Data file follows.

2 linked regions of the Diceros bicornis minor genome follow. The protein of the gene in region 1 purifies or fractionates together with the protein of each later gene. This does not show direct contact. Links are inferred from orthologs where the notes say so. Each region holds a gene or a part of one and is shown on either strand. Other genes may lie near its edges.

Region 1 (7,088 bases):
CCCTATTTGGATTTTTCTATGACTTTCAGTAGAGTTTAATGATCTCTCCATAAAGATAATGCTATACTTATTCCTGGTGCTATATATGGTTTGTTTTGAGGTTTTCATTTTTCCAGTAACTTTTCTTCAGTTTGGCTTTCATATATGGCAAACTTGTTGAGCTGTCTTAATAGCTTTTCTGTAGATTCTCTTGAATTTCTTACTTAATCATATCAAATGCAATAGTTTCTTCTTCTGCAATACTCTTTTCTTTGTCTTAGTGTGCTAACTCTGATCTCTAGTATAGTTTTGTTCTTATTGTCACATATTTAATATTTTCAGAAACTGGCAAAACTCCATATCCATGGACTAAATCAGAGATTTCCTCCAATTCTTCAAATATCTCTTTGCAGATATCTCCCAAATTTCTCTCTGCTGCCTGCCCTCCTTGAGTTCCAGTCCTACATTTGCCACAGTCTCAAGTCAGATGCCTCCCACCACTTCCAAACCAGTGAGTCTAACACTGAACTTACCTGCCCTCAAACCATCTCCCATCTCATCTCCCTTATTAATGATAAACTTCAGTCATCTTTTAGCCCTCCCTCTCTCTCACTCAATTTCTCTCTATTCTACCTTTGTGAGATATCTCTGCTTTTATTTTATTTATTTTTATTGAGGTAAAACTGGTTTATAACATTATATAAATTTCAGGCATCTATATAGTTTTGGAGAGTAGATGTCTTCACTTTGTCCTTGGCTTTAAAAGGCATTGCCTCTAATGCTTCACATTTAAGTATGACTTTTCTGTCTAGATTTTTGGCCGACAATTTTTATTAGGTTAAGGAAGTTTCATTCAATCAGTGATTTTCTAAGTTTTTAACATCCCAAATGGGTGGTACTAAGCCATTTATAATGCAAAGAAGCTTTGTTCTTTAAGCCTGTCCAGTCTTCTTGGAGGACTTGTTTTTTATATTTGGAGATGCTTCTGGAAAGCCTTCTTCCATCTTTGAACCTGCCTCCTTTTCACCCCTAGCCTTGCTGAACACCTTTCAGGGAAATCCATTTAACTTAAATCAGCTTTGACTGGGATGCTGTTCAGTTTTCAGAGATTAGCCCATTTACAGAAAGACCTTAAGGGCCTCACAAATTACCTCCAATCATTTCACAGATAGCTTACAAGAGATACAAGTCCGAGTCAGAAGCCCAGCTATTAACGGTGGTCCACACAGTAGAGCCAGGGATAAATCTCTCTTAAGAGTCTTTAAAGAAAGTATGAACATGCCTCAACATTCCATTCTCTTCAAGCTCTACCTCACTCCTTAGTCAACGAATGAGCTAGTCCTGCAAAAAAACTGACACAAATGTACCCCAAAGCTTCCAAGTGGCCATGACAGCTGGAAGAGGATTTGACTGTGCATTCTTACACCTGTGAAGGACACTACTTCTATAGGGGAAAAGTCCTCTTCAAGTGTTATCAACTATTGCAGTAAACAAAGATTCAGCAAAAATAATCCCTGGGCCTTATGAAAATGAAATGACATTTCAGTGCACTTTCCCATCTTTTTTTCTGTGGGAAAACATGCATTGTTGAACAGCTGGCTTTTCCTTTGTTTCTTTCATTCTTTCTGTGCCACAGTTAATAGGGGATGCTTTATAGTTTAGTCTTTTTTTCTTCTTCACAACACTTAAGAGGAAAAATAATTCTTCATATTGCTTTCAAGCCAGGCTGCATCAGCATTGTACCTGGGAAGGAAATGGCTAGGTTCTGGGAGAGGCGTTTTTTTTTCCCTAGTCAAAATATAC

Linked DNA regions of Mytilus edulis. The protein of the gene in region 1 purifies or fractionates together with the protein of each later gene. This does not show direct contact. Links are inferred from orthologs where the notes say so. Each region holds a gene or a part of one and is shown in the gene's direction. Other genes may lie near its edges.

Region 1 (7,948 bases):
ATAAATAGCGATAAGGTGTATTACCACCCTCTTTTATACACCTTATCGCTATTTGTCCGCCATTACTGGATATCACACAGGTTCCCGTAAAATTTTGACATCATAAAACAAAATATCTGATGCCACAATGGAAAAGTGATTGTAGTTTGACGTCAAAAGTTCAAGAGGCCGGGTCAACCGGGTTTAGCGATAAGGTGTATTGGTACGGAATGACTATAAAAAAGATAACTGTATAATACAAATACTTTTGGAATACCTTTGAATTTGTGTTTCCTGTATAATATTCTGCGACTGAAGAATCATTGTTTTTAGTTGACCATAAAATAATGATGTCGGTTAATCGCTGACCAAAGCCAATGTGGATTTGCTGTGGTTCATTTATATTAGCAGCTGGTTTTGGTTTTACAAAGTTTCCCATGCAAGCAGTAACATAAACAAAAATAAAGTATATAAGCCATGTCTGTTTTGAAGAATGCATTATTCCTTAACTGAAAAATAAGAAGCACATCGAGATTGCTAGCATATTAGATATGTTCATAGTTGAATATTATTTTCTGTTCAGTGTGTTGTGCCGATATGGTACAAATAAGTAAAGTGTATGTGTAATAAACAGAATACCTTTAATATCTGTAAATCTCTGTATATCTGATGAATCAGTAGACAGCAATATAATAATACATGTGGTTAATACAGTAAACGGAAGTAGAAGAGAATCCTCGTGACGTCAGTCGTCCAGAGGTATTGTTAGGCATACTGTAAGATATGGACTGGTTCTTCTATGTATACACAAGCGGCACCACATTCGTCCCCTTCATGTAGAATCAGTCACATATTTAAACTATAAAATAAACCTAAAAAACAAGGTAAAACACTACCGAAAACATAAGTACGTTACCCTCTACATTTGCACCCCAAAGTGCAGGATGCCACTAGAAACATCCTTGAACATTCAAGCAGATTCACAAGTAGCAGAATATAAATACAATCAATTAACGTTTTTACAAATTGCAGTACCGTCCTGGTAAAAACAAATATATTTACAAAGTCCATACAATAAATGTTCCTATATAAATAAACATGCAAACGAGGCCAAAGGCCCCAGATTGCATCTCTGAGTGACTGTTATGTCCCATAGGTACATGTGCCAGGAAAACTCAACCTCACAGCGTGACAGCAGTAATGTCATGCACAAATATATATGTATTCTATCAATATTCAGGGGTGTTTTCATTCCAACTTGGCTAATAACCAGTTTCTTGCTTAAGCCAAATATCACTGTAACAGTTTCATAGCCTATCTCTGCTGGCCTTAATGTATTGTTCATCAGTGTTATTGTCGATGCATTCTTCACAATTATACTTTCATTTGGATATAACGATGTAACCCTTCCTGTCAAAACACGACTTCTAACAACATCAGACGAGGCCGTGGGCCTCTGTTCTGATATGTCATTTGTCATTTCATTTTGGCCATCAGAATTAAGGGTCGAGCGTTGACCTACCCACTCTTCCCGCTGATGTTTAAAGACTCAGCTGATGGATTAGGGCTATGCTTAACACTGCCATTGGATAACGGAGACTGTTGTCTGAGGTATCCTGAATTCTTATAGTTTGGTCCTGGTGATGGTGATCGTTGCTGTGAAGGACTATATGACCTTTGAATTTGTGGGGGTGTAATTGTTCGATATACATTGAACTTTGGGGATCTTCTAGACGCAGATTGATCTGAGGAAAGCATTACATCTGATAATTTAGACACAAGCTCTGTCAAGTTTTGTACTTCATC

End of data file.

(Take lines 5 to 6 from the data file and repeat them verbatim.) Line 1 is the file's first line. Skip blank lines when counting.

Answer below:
Region 1 (7,948 bases):
ATAAATAGCGATAAGGTGTATTACCACCCTCTTTTATACACCTTATCGCTATTTGTCCGCCATTACTGGATATCACACAGGTTCCCGTAAAATTTTGACATCATAAAACAAAATATCTGATGCCACAATGGAAAAGTGATTGTAGTTTGACGTCAAAAGTTCAAGAGGCCGGGTCAACCGGGTTTAGCGATAAGGTGTATTGGTACGGAATGACTATAAAAAAGATAACTGTATAATACAAATACTTTTGGAATACCTTTGAATTTGTGTTTCCTGTATAATATTCTGCGACTGAAGAATCATTGTTTTTAGTTGACCATAAAATAATGATGTCGGTTAATCGCTGACCAAAGCCAATGTGGATTTGCTGTGGTTCATTTATATTAGCAGCTGGTTTTGGTTTTACAAAGTTTCCCATGCAAGCAGTAACATAAACAAAAATAAAGTATATAAGCCATGTCTGTTTTGAAGAATGCATTATTCCTTAACTGAAAAATAAGAAGCACATCGAGATTGCTAGCATATTAGATATGTTCATAGTTGAATATTATTTTCTGTTCAGTGTGTTGTGCCGATATGGTACAAATAAGTAAAGTGTATGTGTAATAAACAGAATACCTTTAATATCTGTAAATCTCTGTATATCTGATGAATCAGTAGACAGCAATATAATAATACATGTGGTTAATACAGTAAACGGAAGTAGAAGAGAATCCTCGTGACGTCAGTCGTCCAGAGGTATTGTTAGGCATACTGTAAGATATGGACTGGTTCTTCTATGTATACACAAGCGGCACCACATTCGTCCCCTTCATGTAGAATCAGTCACATATTTAAACTATAAAATAAACCTAAAAAACAAGGTAAAACACTACCGAAAACATAAGTACGTTACCCTCTACATTTGCACCCCAAAGTGCAGGATGCCACTAGAAACATCCTTGAACATTCAAGCAGATTCACAAGTAGCAGAATATAAATACAATCAATTAACGTTTTTACAAATTGCAGTACCGTCCTGGTAAAAACAAATATATTTACAAAGTCCATACAATAAATGTTCCTATATAAATAAACATGCAAACGAGGCCAAAGGCCCCAGATTGCATCTCTGAGTGACTGTTATGTCCCATAGGTACATGTGCCAGGAAAACTCAACCTCACAGCGTGACAGCAGTAATGTCATGCACAAATATATATGTATTCTATCAATATTCAGGGGTGTTTTCATTCCAACTTGGCTAATAACCAGTTTCTTGCTTAAGCCAAATATCACTGTAACAGTTTCATAGCCTATCTCTGCTGGCCTTAATGTATTGTTCATCAGTGTTATTGTCGATGCATTCTTCACAATTATACTTTCATTTGGATATAACGATGTAACCCTTCCTGTCAAAACACGACTTCTAACAACATCAGACGAGGCCGTGGGCCTCTGTTCTGATATGTCATTTGTCATTTCATTTTGGCCATCAGAATTAAGGGTCGAGCGTTGACCTACCCACTCTTCCCGCTGATGTTTAAAGACTCAGCTGATGGATTAGGGCTATGCTTAACACTGCCATTGGATAACGGAGACTGTTGTCTGAGGTATCCTGAATTCTTATAGTTTGGTCCTGGTGATGGTGATCGTTGCTGTGAAGGACTATATGACCTTTGAATTTGTGGGGGTGTAATTGTTCGATATACATTGAACTTTGGGGATCTTCTAGACGCAGATTGATCTGAGGAAAGCATTACATCTGATAATTTAGACACAAGCTCTGTCAAGTTTTGTACTTCATC